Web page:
HOME > Chowhound > Home Cooking >
What's your latest food quest? Get great advice
TELL US

Cake in a half-sheet pan: leave it in the pan, or take it out?

d
dknylic Aug 29, 2009 10:11 AM

For my son's birthday party tomorrow, I just baked a cake in a half-sheet pan, which I've never done before. I was planning to take it out of the pan to cool and frost, but now that I'm about to do it the logistics seem a bit nutty. My cooling racks are too narrow for the pan, so I'd have to use two of them, which makes the flipping out of the pan part quite perilous.

When you bake a half-sheet cake, do you frost it in the pan or out? If out, how on earth do you get it out without the cake breaking? Thanks.

  1. k
    Kelli2006 Aug 29, 2009 10:49 AM

    It is easy to remove a cake from a sheet pan if you use parchment liner, but you might be SOL if you didn't. I tend to depan them as soon as they are cool because baking in a sheet pan usually means that I am planning to roll it for the final product.

    You can leave it in the pan and frost it as it is if you are planning to serve it in squares.

    1. hotoynoodle Aug 29, 2009 10:52 AM

      are you afraid your cake is going to stick when you try flipping it out of the sheet pan? didn't you butter the pan first?

      unless your cake is perilously soft, i suggest flipping it onto something flat so to slide it onto the cooling racks. utilizing 2 shouldn't be a problem as long as there isn't a giant gap someplace. get it off that hot baking pan. asap.

      as far as frosting it, place it on your serving plate, stick wax paper strips under the edges and frost.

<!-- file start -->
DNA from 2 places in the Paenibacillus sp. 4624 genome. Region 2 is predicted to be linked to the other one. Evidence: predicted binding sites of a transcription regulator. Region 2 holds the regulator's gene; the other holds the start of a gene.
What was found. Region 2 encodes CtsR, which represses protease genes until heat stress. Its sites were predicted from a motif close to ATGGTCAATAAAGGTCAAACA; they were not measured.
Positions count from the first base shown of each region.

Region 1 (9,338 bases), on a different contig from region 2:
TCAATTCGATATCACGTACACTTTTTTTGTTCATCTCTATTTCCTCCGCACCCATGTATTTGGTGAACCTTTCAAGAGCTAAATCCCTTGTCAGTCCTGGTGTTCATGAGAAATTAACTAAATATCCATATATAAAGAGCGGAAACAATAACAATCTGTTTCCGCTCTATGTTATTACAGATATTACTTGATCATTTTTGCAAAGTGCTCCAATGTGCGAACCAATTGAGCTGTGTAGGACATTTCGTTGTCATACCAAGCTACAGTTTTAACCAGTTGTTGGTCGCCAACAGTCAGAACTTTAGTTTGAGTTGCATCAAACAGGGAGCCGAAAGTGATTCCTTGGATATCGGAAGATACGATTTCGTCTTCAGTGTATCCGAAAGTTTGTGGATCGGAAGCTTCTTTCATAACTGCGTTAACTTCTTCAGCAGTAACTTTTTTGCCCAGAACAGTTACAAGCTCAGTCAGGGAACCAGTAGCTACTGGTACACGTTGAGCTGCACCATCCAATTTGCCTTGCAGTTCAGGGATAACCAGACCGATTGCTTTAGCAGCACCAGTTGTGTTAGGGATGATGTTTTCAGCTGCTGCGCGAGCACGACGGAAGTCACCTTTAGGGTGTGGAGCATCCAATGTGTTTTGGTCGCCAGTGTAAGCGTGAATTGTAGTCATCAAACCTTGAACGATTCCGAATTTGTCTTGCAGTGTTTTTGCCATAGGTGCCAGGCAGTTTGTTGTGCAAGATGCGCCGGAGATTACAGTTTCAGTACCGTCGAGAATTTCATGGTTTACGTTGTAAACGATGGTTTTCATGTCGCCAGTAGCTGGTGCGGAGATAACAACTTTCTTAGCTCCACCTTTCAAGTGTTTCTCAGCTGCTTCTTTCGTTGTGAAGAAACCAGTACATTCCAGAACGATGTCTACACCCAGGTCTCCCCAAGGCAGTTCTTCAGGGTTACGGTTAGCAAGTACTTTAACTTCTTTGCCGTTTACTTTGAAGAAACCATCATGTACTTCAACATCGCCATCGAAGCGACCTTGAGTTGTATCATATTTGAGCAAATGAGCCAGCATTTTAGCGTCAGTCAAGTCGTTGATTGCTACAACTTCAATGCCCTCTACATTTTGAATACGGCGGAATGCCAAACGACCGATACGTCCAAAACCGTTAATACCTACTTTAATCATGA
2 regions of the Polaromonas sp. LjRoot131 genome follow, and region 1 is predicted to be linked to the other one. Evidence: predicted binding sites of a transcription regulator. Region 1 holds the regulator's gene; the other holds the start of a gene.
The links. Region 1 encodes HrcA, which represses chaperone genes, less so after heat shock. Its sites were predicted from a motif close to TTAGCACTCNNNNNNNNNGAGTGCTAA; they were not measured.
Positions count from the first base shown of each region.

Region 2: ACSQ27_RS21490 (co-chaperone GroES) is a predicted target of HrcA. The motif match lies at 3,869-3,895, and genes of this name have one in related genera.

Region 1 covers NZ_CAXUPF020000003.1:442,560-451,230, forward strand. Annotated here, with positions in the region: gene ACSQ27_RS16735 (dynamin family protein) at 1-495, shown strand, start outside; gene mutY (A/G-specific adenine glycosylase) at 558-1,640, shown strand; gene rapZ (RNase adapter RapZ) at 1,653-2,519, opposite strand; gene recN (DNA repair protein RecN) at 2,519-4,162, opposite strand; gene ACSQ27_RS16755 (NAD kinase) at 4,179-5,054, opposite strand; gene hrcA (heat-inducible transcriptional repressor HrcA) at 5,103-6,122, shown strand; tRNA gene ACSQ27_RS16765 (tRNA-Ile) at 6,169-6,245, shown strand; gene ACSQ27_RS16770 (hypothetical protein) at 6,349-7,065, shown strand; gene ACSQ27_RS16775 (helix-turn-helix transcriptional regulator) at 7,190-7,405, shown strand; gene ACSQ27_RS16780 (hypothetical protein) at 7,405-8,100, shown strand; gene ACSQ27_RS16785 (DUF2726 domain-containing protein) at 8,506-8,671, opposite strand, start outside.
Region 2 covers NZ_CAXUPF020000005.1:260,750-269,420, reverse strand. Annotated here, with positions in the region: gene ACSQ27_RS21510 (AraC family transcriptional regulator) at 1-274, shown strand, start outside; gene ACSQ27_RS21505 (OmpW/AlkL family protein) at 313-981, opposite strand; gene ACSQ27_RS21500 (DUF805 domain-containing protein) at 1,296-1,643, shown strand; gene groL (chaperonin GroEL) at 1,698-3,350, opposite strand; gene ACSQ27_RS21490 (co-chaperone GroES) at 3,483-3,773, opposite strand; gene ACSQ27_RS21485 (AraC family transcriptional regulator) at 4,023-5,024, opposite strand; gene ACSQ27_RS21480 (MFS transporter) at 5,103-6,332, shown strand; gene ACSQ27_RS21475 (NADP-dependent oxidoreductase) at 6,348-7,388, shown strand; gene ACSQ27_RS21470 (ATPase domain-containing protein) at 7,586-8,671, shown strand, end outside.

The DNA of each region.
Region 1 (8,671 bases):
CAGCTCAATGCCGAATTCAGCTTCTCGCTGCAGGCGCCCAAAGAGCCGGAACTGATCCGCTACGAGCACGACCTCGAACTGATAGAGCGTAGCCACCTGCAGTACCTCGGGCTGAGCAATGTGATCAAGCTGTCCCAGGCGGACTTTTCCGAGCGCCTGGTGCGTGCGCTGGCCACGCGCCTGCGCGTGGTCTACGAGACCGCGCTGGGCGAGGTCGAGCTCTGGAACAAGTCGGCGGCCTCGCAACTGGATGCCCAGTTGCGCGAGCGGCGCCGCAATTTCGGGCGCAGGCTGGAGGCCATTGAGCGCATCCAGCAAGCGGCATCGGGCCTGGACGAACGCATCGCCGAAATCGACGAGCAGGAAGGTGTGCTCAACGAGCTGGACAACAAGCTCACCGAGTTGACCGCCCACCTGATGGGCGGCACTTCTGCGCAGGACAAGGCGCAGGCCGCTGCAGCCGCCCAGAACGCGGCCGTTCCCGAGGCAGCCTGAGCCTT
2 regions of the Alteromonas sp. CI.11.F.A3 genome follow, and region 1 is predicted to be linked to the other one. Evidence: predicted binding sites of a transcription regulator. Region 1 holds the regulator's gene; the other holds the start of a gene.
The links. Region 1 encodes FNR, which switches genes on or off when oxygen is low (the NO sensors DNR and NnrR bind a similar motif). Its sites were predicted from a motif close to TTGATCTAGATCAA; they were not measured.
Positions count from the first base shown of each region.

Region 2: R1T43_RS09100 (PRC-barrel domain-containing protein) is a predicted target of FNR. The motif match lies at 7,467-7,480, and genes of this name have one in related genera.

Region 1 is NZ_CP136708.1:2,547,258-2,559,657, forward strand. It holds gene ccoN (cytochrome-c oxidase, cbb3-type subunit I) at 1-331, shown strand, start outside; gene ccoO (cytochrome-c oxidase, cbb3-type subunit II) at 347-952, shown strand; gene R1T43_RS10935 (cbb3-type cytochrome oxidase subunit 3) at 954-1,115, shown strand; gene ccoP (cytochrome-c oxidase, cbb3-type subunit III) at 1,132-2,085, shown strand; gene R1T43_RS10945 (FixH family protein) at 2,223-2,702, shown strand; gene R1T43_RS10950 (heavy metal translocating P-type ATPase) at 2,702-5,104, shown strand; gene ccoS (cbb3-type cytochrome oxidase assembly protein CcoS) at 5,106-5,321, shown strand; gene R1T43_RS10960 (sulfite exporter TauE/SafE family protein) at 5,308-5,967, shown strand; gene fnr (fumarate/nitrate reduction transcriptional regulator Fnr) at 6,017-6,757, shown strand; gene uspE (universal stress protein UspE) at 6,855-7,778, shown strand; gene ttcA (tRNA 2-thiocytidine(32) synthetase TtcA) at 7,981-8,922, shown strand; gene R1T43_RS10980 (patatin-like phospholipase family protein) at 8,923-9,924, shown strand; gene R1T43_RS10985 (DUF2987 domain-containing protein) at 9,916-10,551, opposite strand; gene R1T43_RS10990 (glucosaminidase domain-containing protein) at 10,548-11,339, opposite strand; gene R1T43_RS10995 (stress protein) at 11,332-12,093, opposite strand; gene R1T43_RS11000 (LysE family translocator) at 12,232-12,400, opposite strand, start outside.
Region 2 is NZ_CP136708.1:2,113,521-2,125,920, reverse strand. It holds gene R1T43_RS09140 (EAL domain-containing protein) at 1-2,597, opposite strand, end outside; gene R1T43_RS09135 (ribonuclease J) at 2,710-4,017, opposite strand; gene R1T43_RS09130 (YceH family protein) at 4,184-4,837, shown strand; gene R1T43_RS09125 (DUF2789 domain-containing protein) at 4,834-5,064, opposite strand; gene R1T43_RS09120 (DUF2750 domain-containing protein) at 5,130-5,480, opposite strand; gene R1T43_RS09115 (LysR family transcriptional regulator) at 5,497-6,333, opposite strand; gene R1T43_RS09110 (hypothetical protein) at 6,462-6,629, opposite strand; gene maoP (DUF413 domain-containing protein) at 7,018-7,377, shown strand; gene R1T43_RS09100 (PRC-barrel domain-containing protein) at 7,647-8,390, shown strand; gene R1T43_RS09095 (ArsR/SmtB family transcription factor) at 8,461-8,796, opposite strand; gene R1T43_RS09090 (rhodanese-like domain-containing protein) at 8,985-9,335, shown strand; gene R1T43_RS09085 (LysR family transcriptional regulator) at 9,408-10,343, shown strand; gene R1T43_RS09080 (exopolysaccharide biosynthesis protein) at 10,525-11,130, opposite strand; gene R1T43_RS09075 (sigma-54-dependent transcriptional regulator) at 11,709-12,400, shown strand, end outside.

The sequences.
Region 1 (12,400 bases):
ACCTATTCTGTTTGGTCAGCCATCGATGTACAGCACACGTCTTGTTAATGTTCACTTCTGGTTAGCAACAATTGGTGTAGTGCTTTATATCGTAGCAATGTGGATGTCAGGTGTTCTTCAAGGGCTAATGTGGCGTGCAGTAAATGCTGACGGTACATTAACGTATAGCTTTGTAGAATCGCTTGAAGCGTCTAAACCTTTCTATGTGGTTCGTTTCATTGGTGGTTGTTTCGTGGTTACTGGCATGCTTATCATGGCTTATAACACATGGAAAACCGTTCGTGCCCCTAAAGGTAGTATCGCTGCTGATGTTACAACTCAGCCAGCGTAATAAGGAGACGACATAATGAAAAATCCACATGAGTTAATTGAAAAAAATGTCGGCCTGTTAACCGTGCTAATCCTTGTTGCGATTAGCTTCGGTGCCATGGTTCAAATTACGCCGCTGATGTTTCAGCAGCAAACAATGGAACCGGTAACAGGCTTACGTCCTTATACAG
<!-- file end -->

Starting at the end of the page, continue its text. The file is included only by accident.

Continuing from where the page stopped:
1. c
        cookingschool Aug 29, 2009 11:49 AM

        I wouldn't bother trying to take it out of the pan. I would frost it in the pan while still warm. That way, the warm cake does all the work, spreading the frosting all over the cake. Then, just cut into squares and serve.

        1. d
          dknylic Aug 29, 2009 11:51 AM

          Thanks, everyone. I did get it out, and all's well. (And I hadn't used parchment, just cooking spray.)

          1. Full tummy Aug 29, 2009 11:53 AM

            Whether you remove it or not depends on how you want it to look for presentation. Presuming your son is not going to be picky about whether his cake was served on a platter or not, I would just leave it in the pan and frost it once cooled. Cookingschool suggests frosting while warm, and this could work, depending on the kind of frosting you're using, and how warm the cake is...

            8 Replies
            1. re: Full tummy
              a
              Allice98 Aug 30, 2009 05:51 AM

              One really does need to wait for a cake to cool before icing regardless of the icing type. Take buttercream for example as a comming icing example. if you try to ice while warm not only will the icing melt, but if the cake is out of the pan the whole lot of icing that makes it can land all along the bottom of the cake after sliding off. And you can't cut a cake to layer unless it is entirely warm.

              1. re: Allice98
                a
                atlanticave Aug 30, 2009 06:00 AM

                If you didn't use parchment paper, I would keep it in the pan. I usually like to take it out though. Maybe your son would like to decorate it himself with m&m's or something?

                1. re: Allice98